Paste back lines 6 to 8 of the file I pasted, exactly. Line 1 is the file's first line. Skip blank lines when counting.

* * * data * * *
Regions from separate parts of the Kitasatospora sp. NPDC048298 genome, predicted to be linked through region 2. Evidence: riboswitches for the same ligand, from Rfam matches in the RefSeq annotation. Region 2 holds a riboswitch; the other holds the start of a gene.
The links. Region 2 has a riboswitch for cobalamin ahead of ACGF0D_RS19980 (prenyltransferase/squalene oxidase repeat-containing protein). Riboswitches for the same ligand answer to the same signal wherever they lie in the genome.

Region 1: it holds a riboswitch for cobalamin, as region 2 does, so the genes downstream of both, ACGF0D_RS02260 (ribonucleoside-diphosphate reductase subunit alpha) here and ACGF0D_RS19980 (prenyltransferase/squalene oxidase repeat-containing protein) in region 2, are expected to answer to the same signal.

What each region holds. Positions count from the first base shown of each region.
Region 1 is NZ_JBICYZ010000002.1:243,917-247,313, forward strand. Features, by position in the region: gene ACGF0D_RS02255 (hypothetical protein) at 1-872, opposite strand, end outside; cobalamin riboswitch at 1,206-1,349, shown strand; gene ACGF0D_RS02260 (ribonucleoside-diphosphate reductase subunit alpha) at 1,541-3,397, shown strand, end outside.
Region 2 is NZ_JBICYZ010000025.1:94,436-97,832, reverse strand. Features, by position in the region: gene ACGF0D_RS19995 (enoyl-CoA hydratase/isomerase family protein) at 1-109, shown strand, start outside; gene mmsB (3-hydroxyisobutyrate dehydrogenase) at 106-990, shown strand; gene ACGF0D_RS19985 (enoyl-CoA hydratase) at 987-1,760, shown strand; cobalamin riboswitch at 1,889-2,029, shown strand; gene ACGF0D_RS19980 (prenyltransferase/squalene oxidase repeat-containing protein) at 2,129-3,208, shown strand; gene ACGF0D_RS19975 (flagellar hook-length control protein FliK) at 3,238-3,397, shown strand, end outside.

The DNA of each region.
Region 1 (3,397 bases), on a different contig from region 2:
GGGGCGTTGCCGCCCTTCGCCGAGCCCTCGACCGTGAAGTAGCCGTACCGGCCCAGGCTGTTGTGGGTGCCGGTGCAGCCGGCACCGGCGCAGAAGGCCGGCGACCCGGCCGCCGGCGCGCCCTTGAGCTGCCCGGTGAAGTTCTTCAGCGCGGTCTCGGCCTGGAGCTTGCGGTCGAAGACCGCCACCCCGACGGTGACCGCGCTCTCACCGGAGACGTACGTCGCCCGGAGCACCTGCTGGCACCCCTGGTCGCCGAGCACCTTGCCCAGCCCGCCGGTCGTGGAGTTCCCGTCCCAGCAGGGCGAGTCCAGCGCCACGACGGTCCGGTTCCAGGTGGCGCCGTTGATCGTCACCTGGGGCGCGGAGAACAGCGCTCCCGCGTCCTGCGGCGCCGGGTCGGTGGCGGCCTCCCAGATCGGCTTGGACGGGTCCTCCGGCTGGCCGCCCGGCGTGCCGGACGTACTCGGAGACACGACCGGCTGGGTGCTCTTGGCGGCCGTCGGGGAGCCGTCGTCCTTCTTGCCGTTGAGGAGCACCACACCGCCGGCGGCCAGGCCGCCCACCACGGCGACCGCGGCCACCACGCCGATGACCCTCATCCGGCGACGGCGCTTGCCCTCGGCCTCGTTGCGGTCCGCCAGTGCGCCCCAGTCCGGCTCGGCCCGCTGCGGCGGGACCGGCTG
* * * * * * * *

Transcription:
Region 2 is NZ_JBICYZ010000025.1:94,436-97,832, reverse strand. Features, by position in the region: gene ACGF0D_RS19995 (enoyl-CoA hydratase/isomerase family protein) at 1-109, shown strand, start outside; gene mmsB (3-hydroxyisobutyrate dehydrogenase) at 106-990, shown strand; gene ACGF0D_RS19985 (enoyl-CoA hydratase) at 987-1,760, shown strand; cobalamin riboswitch at 1,889-2,029, shown strand; gene ACGF0D_RS19980 (prenyltransferase/squalene oxidase repeat-containing protein) at 2,129-3,208, shown strand; gene ACGF0D_RS19975 (flagellar hook-length control protein FliK) at 3,238-3,397, shown strand, end outside.

The DNA of each region.
Region 1 (3,397 bases), on a different contig from region 2: